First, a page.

The recent protests demanding racial equity have resulted in many supportive statements from afterschool intermediaries and providers marking a turning point, hopefully, in our country. We were inspired by the rally and march organized by youth at Oakland Technical High School (which is two blocks from my home). It was very successful and well attended- over 15,000 in attendance (read more here about how they did it). Oakland Tech High School has a strong history of student activism. Students from this high school lobbied the California legislature in the early 80’s calling for a holiday to celebrate Martin Luther King, Jr- which contributed to a national movement.

Source: Akil Riley, 19, one of the co-organizers of Monday's massive youth-led action against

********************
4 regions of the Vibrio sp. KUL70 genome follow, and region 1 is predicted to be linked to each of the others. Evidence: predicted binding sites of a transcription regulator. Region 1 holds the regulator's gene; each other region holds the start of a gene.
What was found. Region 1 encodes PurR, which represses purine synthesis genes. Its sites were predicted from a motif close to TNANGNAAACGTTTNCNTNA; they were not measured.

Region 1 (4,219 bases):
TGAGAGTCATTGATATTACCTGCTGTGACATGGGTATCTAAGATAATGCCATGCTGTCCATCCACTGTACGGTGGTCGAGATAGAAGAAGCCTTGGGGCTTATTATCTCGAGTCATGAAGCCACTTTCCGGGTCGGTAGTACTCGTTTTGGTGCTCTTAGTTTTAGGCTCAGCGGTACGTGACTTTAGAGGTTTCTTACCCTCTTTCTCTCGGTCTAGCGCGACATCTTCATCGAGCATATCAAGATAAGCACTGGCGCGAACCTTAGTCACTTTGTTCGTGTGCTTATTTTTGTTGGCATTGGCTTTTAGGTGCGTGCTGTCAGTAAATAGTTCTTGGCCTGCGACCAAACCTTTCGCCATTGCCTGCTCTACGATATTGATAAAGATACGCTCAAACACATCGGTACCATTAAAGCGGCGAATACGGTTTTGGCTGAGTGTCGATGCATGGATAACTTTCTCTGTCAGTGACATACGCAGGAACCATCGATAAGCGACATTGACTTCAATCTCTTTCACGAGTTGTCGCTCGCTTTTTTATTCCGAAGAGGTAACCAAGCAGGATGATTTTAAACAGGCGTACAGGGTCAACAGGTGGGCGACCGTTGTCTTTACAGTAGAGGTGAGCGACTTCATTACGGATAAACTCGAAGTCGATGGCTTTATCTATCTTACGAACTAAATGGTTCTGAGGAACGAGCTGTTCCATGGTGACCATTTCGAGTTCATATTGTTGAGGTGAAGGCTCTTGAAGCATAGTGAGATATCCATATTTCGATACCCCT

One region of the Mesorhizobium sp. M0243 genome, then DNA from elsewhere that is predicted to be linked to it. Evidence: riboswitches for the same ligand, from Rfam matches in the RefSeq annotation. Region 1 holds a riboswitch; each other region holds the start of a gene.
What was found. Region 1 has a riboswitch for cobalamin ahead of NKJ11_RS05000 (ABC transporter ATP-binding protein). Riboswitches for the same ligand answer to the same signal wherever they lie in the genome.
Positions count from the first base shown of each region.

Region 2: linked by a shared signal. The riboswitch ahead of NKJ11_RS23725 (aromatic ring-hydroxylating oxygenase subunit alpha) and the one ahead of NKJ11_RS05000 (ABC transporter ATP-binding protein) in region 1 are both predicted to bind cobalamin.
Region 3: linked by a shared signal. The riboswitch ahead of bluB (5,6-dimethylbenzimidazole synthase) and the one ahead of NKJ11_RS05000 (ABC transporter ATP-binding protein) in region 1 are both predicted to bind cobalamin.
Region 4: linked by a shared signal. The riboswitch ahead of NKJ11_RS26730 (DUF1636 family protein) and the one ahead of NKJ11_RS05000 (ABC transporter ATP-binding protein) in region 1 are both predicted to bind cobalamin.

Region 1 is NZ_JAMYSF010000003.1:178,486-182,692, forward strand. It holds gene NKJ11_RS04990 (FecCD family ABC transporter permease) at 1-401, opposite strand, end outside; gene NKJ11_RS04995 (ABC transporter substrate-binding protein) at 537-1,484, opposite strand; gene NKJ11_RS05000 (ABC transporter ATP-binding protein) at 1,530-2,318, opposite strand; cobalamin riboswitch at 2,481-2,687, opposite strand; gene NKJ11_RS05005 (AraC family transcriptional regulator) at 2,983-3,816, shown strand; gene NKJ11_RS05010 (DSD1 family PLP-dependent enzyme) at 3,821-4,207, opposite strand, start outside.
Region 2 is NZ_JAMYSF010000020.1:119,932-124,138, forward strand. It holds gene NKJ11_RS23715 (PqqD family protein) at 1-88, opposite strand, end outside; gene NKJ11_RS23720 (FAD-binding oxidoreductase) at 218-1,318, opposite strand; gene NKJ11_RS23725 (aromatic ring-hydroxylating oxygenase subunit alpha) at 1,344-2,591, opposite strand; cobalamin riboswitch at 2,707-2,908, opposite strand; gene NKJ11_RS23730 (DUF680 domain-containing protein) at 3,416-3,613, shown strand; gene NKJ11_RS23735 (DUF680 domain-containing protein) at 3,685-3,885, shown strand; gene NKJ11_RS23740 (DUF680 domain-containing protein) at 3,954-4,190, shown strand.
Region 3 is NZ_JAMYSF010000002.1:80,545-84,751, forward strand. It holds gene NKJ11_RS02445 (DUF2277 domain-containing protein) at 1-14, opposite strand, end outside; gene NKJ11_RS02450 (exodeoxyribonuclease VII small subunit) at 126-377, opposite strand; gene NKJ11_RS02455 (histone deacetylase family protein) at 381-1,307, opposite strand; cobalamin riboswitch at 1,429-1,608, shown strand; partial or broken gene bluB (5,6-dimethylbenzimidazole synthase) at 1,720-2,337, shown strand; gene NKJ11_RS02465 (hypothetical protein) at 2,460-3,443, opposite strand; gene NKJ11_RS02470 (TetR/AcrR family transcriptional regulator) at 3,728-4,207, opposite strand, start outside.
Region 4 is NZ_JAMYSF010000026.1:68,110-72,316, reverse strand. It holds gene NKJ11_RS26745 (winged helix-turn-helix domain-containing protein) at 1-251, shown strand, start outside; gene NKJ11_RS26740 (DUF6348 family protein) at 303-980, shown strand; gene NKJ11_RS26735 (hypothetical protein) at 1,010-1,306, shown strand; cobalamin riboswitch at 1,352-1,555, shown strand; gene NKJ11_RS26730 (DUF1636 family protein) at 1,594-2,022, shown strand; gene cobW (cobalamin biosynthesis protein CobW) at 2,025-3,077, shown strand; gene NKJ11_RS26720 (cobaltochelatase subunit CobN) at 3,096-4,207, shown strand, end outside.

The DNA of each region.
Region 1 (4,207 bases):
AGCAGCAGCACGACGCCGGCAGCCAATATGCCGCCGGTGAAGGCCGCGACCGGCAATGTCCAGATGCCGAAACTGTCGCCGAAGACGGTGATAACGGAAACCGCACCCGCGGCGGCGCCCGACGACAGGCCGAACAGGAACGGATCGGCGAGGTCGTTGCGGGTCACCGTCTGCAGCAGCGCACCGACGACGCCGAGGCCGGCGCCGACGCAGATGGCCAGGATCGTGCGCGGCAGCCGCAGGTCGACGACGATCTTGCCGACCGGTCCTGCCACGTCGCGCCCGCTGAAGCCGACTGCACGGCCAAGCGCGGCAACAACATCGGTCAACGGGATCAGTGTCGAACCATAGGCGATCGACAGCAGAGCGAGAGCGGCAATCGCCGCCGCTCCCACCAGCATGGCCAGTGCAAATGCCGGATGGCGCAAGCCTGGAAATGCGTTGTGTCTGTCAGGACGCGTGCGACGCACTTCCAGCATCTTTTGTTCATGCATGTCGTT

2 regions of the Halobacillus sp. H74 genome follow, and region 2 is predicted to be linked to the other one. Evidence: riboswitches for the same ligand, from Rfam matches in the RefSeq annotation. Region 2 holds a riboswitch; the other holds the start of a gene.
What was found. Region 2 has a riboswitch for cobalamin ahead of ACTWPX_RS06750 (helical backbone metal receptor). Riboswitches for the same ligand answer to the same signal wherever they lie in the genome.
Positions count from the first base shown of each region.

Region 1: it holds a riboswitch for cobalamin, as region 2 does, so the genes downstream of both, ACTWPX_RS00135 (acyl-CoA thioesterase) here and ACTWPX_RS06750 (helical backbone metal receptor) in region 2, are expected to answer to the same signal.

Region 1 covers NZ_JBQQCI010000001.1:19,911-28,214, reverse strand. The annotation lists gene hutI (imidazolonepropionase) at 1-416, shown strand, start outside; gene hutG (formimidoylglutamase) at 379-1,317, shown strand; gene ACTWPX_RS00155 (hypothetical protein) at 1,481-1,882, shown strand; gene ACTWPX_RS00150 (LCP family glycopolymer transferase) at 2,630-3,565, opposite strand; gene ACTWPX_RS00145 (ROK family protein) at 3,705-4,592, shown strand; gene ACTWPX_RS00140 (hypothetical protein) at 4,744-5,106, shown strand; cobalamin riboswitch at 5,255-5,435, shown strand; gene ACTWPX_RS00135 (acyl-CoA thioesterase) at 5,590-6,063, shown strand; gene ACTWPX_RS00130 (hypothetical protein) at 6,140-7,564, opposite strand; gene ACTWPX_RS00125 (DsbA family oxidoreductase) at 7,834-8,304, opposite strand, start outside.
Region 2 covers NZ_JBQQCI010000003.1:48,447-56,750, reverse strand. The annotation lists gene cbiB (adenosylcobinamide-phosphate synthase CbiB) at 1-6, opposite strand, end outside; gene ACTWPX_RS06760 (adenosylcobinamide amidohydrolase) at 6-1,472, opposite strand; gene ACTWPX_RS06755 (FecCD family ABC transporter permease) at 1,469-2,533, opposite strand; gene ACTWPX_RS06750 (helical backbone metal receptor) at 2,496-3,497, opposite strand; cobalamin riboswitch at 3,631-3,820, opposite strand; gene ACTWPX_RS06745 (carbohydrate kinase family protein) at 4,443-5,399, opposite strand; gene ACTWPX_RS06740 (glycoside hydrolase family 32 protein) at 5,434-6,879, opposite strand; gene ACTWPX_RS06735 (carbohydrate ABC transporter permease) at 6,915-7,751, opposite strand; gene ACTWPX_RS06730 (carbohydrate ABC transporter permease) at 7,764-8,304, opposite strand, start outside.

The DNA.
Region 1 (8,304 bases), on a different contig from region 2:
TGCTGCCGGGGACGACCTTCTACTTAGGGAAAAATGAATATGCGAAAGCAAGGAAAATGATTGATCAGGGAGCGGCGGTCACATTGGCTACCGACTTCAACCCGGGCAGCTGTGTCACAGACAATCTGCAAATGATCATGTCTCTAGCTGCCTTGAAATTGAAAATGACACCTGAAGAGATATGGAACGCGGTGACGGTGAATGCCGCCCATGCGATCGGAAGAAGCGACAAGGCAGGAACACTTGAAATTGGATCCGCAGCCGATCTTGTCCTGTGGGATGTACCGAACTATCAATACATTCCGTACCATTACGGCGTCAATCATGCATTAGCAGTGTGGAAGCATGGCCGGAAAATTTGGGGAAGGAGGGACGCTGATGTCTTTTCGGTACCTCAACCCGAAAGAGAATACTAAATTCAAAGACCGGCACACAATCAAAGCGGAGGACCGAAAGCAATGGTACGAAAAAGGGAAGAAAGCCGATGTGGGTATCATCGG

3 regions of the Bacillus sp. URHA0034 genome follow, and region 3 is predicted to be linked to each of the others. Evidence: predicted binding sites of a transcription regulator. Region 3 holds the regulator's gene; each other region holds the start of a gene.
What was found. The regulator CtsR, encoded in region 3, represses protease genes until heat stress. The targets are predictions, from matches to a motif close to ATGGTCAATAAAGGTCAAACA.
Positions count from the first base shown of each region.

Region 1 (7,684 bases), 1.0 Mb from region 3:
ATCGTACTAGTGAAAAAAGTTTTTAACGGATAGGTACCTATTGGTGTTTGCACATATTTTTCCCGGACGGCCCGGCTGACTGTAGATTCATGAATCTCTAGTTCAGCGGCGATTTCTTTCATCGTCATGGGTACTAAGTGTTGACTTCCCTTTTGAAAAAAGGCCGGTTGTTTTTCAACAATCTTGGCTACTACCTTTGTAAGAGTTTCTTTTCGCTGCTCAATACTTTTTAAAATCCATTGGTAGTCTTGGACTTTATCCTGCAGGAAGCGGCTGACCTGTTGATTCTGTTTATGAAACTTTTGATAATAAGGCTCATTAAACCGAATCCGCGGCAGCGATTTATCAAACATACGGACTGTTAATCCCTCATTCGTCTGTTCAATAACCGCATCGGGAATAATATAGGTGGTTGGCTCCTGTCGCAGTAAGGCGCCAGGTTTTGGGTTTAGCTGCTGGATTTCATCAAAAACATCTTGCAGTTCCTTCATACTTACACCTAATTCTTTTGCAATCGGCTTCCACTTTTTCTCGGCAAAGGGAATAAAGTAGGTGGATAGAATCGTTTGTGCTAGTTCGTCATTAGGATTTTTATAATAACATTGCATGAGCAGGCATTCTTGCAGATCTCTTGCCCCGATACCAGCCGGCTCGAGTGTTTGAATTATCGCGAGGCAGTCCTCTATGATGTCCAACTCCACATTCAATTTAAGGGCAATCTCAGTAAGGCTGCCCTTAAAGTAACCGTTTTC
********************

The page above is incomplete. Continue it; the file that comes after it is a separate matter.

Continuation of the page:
police violence that started at Oakland Tech. Photo: Darwin Bondgraham, www.berkeleyside.com.





Pedro Noguera, UCLA
“Educators. This is a teachable moment. Don’t be afraid to teach about the meaning of justice and the murder of George Floyd by the police. Our students are watching.” -Pedro Noguera, UCLA

“It is not enough to acknowledge the inequities that exist. Now is the time to direct our collective outrage to create real change.” -Karen Niemi, President & CEO, CASEL

It is important that we educate ourselves and others and serve as allies and lend support to youth to take the lead on this issue. There are many resources being offered by OST organizations. Below are a few resources that may be helpful which were suggested by the California Afterschool Network (CAN).

“The out-of-school time field is one of liberation; it has always been a space fertile for the birthing and development of a future we have yet to behold. A future where the hearts of our children are on fire with possibilities, their minds are filled with images of wonder, their ears are filled with freedom songs and their bodies are FREE. Their bodies are FREE. FREE to live, to grow, to be.”- Isabelle Mussard, JD, Executive Director, CalSAC

ARTICLES:

Tuesday, June 2, 2020